The question in extremal graph theory I wish to discuss here originates from Luca Trevisan; it shows that we still don’t know everything that we should about the “local” properties of large dense graphs.

Let $G = (V,E)$ be a large (undirected) graph, thus V is the vertex set with some large number n of vertices, and E is the collection of edges {x,y} connecting two vertices in the graph. We can allow the graph to have loops {x,x} if one wishes; it’s not terribly important for this question (since the number of loops is so small compared to the total number of edges), so let’s say there are no loops. We define three quantities of the graph G:

• The edge density $0 \leq \alpha \leq 1$, defined as the number of edges in G, divided by the total number of possible edges, i.e. $n(n-1)/2$;
• The triangle density $0 \leq \beta \leq 1$, defined as the number of triangles in G (i.e. unordered triplets {x,y,z} such that {x,y},{y,z}, {z,x} all lie in G), divided by the total number of possible triangles, namely $n(n-1)(n-2)/6$;
• The diamond density $0 \leq \gamma \leq 1$, defined as the number of diamonds in G (i.e. unordered pairs { {x,y,z}, {x,y,w} } of triangles in G which share a common edge), divided by the total number of possible diamonds, namely $n(n-1)(n-2)(n-3)/4$.

Up to insignificant errors of o(1) (i.e. anything which goes to zero as the number of vertices goes to infinity), these densities can also be interpreted probabilistically as follows: if x,y,z,w are randomly selected vertices in V, then

• ${\Bbb P}( \{x, y\} \in E ) = \alpha + o(1)$;
• ${\Bbb P}( \{x, y\},\{y,z\}, \{z,x\} \in E ) = \beta + o(1)$;
• ${\Bbb P}( \{x, y\}, \{y,z\}, \{z,x\}, \{y,w\}, \{w,x\} \in E ) = \gamma + o(1)$.

(The errors of o(1) arise because the vertices x,y,z,w may occasionally collide with each other, though this probability becomes very small when n is large.) Thus we see that these densities are “local” qualities of the graph, as we only need to statistically sample the graph at a small number of randomly chosen vertices in order to estimate them.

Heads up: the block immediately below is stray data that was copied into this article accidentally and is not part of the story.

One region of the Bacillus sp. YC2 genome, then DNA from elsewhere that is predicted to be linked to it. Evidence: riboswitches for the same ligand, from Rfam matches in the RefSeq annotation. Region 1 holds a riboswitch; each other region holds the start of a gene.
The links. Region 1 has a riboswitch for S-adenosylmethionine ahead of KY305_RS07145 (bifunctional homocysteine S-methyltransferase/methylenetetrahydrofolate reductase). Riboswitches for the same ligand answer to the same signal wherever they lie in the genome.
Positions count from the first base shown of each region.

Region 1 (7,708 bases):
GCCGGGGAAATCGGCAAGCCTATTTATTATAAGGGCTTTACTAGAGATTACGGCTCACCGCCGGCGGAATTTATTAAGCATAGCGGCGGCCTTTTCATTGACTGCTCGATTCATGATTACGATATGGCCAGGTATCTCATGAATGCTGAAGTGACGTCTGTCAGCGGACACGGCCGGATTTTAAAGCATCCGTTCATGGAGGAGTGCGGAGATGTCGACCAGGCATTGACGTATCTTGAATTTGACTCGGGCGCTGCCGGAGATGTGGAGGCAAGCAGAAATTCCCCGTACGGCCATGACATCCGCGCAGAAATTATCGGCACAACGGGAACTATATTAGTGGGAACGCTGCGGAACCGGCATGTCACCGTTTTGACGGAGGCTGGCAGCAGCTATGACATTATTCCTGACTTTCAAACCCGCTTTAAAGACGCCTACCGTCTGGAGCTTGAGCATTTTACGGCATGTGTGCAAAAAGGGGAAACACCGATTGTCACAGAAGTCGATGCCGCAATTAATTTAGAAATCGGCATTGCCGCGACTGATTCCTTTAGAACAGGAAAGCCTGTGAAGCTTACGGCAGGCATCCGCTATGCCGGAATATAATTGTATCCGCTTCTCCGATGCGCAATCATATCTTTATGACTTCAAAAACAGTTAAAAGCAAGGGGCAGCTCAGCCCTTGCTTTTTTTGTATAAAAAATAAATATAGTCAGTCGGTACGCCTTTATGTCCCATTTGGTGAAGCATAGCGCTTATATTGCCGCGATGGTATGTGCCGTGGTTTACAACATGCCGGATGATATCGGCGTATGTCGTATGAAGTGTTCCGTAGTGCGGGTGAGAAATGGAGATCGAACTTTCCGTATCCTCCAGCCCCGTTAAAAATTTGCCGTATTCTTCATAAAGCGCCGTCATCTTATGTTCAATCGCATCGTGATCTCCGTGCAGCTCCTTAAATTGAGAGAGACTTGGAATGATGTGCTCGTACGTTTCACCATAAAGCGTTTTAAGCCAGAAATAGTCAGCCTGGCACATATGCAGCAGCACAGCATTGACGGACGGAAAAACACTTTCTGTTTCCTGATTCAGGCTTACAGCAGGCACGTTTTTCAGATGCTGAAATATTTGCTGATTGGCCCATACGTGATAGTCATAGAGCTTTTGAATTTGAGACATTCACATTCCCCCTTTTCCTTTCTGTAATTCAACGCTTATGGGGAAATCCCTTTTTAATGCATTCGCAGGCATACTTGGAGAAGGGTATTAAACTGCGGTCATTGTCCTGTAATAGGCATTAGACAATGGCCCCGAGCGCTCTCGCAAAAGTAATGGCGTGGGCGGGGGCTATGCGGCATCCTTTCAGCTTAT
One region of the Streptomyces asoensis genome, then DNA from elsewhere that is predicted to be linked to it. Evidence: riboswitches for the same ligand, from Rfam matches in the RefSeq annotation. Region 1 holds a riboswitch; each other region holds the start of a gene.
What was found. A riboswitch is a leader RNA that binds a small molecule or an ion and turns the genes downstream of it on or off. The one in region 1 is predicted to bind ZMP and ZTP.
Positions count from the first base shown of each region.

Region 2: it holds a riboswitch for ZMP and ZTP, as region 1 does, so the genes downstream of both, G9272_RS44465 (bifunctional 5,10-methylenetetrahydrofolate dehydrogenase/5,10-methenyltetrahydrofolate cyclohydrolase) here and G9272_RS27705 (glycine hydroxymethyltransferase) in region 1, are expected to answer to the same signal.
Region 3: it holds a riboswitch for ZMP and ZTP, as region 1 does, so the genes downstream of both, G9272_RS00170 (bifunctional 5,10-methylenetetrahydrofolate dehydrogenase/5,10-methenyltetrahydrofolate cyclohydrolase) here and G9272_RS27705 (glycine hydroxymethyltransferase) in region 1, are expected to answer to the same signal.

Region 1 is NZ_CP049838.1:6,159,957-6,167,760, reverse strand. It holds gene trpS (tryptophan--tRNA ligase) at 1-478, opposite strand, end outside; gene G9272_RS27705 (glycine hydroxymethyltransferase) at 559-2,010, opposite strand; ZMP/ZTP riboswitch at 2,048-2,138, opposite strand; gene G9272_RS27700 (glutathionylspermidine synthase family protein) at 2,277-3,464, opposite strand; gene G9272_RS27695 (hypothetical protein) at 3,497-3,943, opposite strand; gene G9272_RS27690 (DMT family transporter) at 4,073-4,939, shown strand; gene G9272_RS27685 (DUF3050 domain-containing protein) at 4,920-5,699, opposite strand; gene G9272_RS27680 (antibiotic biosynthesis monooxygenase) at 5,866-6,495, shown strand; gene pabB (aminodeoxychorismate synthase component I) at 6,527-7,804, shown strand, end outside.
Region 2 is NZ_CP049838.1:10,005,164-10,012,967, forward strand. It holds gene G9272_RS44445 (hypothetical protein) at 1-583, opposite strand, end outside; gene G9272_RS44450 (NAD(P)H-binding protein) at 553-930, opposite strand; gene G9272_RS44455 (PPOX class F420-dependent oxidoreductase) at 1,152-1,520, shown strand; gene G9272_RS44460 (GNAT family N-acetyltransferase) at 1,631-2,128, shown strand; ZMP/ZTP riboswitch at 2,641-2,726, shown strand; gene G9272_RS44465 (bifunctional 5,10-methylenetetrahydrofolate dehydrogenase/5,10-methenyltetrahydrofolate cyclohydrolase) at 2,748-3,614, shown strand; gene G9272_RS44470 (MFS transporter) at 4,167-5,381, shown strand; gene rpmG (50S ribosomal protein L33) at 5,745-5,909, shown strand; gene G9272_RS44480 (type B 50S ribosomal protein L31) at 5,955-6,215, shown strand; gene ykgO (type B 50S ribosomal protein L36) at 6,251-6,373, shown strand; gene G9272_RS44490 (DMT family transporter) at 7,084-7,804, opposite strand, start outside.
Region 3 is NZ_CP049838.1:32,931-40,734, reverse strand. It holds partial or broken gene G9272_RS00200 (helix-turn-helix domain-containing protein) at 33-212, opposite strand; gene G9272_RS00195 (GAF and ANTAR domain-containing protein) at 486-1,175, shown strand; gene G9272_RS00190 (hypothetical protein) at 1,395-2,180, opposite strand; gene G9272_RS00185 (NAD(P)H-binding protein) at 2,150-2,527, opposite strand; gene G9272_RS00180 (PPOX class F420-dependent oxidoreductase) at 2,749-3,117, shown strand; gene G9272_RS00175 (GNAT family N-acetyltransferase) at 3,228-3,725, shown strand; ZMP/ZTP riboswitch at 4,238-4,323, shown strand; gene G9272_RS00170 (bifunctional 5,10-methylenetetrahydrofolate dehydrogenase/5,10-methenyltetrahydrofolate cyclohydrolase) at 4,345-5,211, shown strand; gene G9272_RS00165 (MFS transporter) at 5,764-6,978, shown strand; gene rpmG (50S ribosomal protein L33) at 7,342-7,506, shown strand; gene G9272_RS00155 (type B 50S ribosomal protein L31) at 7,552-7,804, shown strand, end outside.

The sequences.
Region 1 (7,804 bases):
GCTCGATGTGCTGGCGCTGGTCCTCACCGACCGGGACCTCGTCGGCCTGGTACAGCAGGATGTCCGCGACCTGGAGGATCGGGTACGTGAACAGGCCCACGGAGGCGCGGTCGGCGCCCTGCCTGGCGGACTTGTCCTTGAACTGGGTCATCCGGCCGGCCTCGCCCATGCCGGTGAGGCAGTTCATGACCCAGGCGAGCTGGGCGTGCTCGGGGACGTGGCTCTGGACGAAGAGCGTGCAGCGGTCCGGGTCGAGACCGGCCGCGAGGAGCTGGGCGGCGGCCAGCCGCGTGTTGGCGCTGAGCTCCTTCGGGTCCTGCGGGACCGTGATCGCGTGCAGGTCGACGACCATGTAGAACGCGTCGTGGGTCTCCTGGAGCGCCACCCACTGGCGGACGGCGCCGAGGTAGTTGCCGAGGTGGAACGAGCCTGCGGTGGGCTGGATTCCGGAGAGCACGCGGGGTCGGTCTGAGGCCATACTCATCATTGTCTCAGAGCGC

A general question is to determine all the constraints relating $\alpha, \beta, \gamma$ in the limit $n \to \infty$. (It is known from the work of Lovász and Szegedy that the relationships between local graph densities such as these stabilise in this limit; indeed, given any error tolerance $\epsilon > 0$ and any large graph G with densities $\alpha,\beta,\gamma$, there exists a graph with “only” $O_\epsilon(1)$ vertices whose densities $\alpha', \beta', \gamma'$ differ from those of G by at most $\epsilon$, although the best known bounds for $O_\epsilon(1)$ are far too poor at present to be able to get any useful information on the asymptotic constraint set by direct exhaustion by computer of small graphs.)

Let us forget about diamonds for now and only look at the edge and triangle densities $\alpha, \beta$. Then the story is already rather non-trivial. The main concern is to figure out, for each fixed $\alpha$, what the best possible upper and lower bounds on $\beta$ are (up to o(1) errors); since the collection of graphs with a given edge density is “path-connected” in some sense, it is not hard to see that every value of $\beta$ between the upper and lower bounds is feasible modulo o(1) errors.

The best possible upper bound is easy: $\beta \leq \alpha^{3/2} + o(1)$. This can be established by either the Kruskal-Katona theorem, the Loomis-Whitney inequality (or the closely related box theorem), or just two applications of Hölder’s inequality; we leave this as an exercise. The bound is sharp, as can be seen by looking at a complete subgraph on $(\alpha^{1/2}+o(1))n$ vertices. (We thank Tim Austin and Imre Leader for these observations and references, as well as those in the paragraph below.) [Update, Apr 21: There is some literature on refining the o(1) factor; see this paper for a survey.]

The lower bound is trickier. The complete bipartite graph example shows that the trivial lower bound $\beta \geq 0$ is attainable when $\alpha \leq 1/2 - o(1)$, and Turán’s theorem shows that this is sharp. For $\alpha \geq 1/2$, a classical theorem of Goodman (see also Nordhaus and Stewart) shows that $\beta \geq \alpha(2\alpha-1)-o(1)$. When $\alpha = 1 - 1/k$ for some integer k, this inequality is sharp, as can be seen by looking at the complete k-partite graph.

Goodman’s result is thus sharp at infinitely many values of $\alpha$, but it turns out that it is not quite the best bound. After several partial results, the optimal bound was obtained recently by Razborov, who established for $1-1/k < \alpha < 1-1/(k+1)$ that

$\beta \geq \frac{(k-1) \left(k-2\sqrt{k(k-\alpha(k+1))}\right) \left(k + \sqrt{k(k-\alpha(k+1))} \right)}{k^2 (k+1)^2}- o(1)$

and that this is sharp (!) except for the o(1) error. [Update, Apr 21: For some work on understanding the o(1) error, see this paper of Fisher.]